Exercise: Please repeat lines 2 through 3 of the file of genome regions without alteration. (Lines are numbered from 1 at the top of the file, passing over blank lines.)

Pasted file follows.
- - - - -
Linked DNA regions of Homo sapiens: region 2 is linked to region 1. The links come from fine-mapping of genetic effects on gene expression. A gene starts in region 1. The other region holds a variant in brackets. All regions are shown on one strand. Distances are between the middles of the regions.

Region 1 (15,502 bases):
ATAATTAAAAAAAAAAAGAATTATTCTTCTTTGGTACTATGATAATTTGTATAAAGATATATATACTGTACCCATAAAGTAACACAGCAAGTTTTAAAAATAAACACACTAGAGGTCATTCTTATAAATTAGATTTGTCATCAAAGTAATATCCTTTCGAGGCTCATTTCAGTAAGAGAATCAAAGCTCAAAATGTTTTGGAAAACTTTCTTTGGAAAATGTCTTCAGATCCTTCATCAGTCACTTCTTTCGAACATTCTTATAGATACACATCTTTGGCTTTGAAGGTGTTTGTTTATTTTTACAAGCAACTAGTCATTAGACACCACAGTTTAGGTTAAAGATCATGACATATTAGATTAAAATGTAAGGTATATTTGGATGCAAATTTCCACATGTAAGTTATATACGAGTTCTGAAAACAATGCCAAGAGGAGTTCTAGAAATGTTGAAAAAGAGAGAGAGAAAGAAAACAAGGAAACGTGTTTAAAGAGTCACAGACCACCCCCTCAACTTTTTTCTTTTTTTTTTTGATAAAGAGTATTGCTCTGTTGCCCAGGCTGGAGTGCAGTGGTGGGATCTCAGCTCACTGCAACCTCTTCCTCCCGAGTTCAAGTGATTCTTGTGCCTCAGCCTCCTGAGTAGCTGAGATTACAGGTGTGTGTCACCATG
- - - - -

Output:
Region 1 (15,502 bases):
ATAATTAAAAAAAAAAAGAATTATTCTTCTTTGGTACTATGATAATTTGTATAAAGATATATATACTGTACCCATAAAGTAACACAGCAAGTTTTAAAAATAAACACACTAGAGGTCATTCTTATAAATTAGATTTGTCATCAAAGTAATATCCTTTCGAGGCTCATTTCAGTAAGAGAATCAAAGCTCAAAATGTTTTGGAAAACTTTCTTTGGAAAATGTCTTCAGATCCTTCATCAGTCACTTCTTTCGAACATTCTTATAGATACACATCTTTGGCTTTGAAGGTGTTTGTTTATTTTTACAAGCAACTAGTCATTAGACACCACAGTTTAGGTTAAAGATCATGACATATTAGATTAAAATGTAAGGTATATTTGGATGCAAATTTCCACATGTAAGTTATATACGAGTTCTGAAAACAATGCCAAGAGGAGTTCTAGAAATGTTGAAAAAGAGAGAGAGAAAGAAAACAAGGAAACGTGTTTAAAGAGTCACAGACCACCCCCTCAACTTTTTTCTTTTTTTTTTTGATAAAGAGTATTGCTCTGTTGCCCAGGCTGGAGTGCAGTGGTGGGATCTCAGCTCACTGCAACCTCTTCCTCCCGAGTTCAAGTGATTCTTGTGCCTCAGCCTCCTGAGTAGCTGAGATTACAGGTGTGTGTCACCATG